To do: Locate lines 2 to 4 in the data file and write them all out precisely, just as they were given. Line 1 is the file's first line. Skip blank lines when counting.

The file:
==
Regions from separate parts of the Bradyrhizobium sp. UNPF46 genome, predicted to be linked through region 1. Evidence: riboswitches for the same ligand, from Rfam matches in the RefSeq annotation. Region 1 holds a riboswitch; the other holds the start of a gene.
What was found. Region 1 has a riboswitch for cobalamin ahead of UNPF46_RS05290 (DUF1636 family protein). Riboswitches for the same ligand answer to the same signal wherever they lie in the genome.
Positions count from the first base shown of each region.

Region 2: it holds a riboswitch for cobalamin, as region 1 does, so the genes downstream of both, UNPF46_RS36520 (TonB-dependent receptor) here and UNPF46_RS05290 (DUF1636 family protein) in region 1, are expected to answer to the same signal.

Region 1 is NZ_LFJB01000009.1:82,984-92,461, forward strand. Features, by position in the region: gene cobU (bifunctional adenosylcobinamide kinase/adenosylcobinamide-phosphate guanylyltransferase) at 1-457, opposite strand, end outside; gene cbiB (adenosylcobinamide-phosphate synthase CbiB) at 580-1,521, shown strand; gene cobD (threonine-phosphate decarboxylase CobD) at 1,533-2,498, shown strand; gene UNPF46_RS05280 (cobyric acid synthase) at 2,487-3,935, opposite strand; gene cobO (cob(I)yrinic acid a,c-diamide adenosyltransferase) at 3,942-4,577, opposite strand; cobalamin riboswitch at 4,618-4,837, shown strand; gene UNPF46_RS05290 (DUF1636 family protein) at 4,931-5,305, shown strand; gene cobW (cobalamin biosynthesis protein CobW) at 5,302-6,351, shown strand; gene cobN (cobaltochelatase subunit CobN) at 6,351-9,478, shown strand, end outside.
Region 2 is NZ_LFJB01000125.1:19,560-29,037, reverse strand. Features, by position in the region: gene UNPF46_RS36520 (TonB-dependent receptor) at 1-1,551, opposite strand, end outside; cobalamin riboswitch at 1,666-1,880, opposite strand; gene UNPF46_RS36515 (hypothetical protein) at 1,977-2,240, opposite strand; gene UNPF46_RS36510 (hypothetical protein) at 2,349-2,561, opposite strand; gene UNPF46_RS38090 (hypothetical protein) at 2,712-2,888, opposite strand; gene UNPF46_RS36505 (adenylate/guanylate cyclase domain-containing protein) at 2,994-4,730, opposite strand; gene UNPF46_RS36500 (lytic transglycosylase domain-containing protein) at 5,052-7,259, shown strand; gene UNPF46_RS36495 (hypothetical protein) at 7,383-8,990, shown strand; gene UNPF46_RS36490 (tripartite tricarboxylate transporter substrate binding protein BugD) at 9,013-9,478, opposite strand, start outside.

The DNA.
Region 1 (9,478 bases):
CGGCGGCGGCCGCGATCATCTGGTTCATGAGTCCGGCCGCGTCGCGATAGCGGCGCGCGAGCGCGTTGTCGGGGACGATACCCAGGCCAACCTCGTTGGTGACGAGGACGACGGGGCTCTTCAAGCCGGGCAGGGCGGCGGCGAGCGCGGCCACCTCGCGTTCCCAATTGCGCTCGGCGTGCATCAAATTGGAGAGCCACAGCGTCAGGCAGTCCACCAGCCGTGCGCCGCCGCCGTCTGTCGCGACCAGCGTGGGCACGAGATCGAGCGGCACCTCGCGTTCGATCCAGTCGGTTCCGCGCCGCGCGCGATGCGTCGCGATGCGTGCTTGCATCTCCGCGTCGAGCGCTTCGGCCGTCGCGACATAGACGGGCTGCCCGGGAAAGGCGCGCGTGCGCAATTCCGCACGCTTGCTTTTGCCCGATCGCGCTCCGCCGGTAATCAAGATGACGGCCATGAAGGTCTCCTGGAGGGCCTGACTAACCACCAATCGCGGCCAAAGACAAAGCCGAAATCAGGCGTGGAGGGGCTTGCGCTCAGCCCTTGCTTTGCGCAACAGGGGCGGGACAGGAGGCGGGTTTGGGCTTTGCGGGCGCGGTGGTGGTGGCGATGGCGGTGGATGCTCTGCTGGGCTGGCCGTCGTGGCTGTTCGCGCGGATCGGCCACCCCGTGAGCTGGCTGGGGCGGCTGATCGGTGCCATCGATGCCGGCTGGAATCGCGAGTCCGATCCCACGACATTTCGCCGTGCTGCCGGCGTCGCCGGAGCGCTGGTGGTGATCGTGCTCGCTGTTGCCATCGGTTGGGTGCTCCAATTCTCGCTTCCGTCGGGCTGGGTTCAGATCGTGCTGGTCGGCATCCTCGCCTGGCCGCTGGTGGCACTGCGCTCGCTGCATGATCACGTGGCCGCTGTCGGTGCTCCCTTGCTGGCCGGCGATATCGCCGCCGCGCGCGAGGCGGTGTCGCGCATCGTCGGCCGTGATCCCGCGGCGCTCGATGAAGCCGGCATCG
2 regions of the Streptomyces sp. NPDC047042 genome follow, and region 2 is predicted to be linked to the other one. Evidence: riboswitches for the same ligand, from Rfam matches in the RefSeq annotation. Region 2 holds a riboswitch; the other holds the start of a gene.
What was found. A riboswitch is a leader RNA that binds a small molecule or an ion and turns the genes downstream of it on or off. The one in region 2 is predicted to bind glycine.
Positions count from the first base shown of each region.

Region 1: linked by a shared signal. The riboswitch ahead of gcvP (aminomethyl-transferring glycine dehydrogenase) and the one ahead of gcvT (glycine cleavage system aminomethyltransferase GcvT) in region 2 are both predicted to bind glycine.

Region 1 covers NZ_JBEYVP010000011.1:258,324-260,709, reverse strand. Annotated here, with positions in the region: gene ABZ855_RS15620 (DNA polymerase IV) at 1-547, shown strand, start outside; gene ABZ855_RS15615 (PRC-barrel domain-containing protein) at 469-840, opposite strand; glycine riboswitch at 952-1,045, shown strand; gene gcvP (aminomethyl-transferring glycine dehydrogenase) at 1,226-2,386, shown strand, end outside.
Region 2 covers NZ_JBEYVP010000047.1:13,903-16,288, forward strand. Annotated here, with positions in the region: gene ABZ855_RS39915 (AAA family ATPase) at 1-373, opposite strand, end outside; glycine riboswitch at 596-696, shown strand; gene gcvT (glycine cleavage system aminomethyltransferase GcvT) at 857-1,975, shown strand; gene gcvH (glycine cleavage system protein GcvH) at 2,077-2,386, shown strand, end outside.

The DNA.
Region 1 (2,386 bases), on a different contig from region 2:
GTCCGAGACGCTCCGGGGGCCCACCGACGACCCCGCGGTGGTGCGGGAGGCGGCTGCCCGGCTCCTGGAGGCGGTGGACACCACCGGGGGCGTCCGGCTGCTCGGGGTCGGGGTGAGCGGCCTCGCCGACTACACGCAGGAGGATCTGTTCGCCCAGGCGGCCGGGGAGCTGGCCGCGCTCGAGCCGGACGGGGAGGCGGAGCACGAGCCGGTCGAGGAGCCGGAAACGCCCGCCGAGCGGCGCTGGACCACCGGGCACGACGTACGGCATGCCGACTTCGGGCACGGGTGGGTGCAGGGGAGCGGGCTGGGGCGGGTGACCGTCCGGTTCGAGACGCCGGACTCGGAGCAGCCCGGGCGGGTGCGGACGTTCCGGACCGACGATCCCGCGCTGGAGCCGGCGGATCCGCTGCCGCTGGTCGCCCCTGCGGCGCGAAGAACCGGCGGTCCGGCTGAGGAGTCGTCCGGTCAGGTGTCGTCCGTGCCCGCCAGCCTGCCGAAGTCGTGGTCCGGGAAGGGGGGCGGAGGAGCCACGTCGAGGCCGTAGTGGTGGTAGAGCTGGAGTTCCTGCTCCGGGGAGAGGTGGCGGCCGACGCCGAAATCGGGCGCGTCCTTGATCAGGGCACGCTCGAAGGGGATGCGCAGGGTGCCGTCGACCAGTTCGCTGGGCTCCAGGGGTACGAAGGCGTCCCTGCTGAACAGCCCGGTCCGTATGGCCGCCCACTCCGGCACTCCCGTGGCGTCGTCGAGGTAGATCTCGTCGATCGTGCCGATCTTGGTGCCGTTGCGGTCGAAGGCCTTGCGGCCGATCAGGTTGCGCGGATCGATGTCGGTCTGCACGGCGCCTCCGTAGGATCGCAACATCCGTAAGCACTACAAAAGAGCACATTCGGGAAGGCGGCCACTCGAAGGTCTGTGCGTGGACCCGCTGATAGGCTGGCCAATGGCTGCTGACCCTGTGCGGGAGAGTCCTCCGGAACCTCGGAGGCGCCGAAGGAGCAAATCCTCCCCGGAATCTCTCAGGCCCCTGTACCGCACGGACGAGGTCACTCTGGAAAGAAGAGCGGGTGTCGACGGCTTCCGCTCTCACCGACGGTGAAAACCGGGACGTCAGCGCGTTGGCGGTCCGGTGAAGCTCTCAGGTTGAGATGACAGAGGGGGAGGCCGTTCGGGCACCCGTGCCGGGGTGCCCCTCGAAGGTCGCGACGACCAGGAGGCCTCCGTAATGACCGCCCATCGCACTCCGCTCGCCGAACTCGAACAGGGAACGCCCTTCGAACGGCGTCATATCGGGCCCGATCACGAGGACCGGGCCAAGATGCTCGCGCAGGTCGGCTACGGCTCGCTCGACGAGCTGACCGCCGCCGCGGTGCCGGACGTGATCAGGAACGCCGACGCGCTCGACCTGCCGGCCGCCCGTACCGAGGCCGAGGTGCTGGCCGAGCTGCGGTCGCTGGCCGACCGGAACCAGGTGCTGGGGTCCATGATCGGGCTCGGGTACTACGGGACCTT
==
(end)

What was found. Region 1 has a riboswitch for cobalamin ahead of UNPF46_RS05290 (DUF1636 family protein). Riboswitches for the same ligand answer to the same signal wherever they lie in the genome.
Positions count from the first base shown of each region.

Region 2: it holds a riboswitch for cobalamin, as region 1 does, so the genes downstream of both, UNPF46_RS36520 (TonB-dependent receptor) here and UNPF46_RS05290 (DUF1636 family protein) in region 1, are expected to answer to the same signal.